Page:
When Christina Wallace, now the director of the Startup Institute, attended Harvard Business School on a scholarship, she was told by her classmates that she needed to spend more money to fully participate, and that “the difference between a good experience and a great experience is only $20,000.”
“Class was the bigger divide than gender when I was at H.B.S.,” said Ms. Wallace, who graduated in 2010….
Many alumni from decades ago, including Suzy Welch, a former editor of The Harvard Business Review, said they were startled by the culture of spending that was depicted in the article, including the news that one student had lived in a penthouse apartment at the Mandarin Oriental Hotel in Boston. When Ms. Welch graduated in 1988, money mattered, she said in post on Twitter, “but conspicuous consumption events were rare.”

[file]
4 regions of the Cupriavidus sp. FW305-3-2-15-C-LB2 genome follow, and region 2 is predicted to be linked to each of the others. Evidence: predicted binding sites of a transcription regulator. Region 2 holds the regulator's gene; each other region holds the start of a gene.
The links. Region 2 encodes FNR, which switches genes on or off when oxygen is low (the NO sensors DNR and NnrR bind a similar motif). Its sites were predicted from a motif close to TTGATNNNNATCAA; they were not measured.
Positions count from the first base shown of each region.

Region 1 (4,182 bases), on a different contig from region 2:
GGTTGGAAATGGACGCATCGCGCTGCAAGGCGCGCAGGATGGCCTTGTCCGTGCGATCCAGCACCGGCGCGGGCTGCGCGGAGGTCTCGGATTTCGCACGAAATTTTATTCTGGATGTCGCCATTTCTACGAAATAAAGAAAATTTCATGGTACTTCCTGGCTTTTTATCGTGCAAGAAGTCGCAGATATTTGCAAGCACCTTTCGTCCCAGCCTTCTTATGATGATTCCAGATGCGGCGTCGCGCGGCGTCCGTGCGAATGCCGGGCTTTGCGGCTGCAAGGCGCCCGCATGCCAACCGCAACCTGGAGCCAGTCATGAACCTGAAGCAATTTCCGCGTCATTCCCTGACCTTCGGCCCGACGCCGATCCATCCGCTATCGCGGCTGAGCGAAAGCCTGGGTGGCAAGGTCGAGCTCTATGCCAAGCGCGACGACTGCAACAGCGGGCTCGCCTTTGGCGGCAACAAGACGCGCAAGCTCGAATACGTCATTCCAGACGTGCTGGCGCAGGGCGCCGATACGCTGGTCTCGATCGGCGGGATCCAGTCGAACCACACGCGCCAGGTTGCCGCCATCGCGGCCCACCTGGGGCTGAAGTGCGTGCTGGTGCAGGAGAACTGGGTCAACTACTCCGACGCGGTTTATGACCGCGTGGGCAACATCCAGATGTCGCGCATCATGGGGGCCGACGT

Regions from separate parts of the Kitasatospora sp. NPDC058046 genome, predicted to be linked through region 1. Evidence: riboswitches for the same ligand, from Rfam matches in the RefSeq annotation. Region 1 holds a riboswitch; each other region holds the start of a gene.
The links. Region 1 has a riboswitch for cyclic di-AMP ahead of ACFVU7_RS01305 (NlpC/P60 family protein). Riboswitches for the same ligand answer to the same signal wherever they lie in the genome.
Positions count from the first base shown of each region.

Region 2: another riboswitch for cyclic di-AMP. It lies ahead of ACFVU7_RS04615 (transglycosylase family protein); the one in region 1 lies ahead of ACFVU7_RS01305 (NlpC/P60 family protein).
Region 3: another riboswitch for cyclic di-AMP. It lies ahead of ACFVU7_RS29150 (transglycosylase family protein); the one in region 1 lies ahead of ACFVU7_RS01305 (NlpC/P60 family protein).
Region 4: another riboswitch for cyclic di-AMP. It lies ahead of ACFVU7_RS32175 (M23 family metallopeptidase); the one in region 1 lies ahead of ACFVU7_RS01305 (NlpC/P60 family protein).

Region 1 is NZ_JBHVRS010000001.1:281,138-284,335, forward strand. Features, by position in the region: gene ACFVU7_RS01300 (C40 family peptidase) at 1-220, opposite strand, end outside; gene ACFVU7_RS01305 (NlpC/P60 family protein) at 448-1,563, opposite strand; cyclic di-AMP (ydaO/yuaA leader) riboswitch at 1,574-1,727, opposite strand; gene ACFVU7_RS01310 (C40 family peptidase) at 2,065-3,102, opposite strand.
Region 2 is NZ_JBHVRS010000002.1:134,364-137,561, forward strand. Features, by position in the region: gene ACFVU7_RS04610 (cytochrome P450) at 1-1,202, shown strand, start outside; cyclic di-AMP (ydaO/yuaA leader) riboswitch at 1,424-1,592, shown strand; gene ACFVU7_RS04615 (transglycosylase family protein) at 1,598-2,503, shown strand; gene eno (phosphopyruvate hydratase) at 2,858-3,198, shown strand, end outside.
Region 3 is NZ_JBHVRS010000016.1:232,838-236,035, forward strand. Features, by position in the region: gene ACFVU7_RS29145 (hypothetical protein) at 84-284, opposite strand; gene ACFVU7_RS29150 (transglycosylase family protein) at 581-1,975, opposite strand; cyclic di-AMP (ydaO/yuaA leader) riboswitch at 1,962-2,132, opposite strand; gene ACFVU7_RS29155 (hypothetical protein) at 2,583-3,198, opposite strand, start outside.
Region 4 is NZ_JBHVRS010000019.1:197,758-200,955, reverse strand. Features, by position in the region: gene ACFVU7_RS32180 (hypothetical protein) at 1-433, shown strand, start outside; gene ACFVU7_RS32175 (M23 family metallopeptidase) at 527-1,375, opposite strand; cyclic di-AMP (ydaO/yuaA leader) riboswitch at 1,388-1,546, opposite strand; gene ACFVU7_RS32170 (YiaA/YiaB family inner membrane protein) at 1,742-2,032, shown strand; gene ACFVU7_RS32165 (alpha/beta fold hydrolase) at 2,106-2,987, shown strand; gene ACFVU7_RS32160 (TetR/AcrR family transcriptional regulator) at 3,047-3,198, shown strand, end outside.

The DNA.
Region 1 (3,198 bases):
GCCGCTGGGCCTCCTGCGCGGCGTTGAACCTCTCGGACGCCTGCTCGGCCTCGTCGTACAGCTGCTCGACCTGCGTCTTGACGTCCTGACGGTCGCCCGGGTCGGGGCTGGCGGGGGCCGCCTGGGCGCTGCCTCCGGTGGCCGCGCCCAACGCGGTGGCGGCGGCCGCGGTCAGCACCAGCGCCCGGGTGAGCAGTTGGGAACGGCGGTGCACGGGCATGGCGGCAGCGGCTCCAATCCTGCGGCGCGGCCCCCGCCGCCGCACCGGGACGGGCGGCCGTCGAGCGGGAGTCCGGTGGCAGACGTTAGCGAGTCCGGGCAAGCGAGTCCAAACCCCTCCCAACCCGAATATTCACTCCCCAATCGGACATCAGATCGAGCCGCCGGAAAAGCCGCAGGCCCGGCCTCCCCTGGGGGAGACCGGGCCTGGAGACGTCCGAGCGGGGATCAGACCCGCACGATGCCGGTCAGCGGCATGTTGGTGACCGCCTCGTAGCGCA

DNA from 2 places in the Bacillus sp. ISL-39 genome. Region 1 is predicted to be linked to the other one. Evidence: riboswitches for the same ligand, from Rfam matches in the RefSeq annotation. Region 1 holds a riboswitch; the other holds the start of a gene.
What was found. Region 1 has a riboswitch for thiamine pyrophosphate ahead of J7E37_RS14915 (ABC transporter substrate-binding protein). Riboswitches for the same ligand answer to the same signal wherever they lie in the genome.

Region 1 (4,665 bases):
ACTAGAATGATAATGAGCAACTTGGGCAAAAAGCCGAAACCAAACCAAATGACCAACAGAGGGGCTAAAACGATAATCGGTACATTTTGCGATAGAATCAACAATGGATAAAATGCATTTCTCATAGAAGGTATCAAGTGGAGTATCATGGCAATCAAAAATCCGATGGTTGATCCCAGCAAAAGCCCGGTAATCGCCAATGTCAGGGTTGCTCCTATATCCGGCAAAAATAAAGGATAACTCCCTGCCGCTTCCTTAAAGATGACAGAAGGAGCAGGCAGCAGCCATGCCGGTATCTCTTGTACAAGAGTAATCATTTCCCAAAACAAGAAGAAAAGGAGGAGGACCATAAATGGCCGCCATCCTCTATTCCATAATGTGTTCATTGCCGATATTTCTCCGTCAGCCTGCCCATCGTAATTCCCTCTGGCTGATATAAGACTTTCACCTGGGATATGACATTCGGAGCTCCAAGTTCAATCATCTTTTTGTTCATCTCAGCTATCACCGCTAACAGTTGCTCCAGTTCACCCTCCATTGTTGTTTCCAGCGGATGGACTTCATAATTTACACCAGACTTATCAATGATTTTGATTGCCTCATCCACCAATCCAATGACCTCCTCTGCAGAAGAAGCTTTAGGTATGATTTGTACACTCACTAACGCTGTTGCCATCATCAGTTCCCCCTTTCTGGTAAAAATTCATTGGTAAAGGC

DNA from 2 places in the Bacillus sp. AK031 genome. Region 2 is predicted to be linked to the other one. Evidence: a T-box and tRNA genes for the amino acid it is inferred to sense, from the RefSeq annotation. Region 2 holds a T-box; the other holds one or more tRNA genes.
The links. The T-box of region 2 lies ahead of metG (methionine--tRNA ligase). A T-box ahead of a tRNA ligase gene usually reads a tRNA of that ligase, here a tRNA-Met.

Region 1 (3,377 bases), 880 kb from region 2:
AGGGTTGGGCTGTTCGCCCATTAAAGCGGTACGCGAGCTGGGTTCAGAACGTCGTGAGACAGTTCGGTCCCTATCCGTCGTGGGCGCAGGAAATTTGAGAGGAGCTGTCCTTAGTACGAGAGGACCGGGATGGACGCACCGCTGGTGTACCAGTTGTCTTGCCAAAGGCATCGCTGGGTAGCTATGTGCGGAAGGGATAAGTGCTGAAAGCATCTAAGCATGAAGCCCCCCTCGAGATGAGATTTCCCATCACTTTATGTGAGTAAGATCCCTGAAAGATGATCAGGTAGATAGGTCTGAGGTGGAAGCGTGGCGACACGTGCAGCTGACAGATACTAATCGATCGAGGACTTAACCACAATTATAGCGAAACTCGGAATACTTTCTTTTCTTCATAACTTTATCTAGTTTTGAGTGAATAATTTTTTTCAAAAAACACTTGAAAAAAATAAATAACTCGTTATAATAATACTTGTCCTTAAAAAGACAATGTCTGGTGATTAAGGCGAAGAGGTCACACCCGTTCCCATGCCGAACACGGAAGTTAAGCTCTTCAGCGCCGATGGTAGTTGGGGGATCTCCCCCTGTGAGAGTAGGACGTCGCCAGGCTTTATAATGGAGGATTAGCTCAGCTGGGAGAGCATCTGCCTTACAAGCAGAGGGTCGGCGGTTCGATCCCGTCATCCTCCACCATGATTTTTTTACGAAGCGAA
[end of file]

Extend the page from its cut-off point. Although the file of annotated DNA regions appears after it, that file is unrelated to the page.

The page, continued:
A reader named Ken H said that the tone at the school in the 1970s was downright egalitarian, and that anyone who “flashed money around” would have earned jeers. “Maybe what has changed isn’t so much H.B.S., but America,” he said.
“Ken H” hit the nail on the head. Years ago the “upper strata”, for all of their faults, had a much stronger sense of civic responsibility–and an aversion to flaunting their success in front of those who didn’t have what they had–than we see now. But, with all of our “progress” with the “protected groups”, we’re supposed to live in a better society.
Americans, however, have always had a blind spot towards class differences. The result of this is that we have more income inequality that we had. And, if you have gross income inequality, no other form of “equality” matters. Period. Not racial, not gender, not sexual orientation, none of them. Our elites are simply using the latter to hide the problems with the former.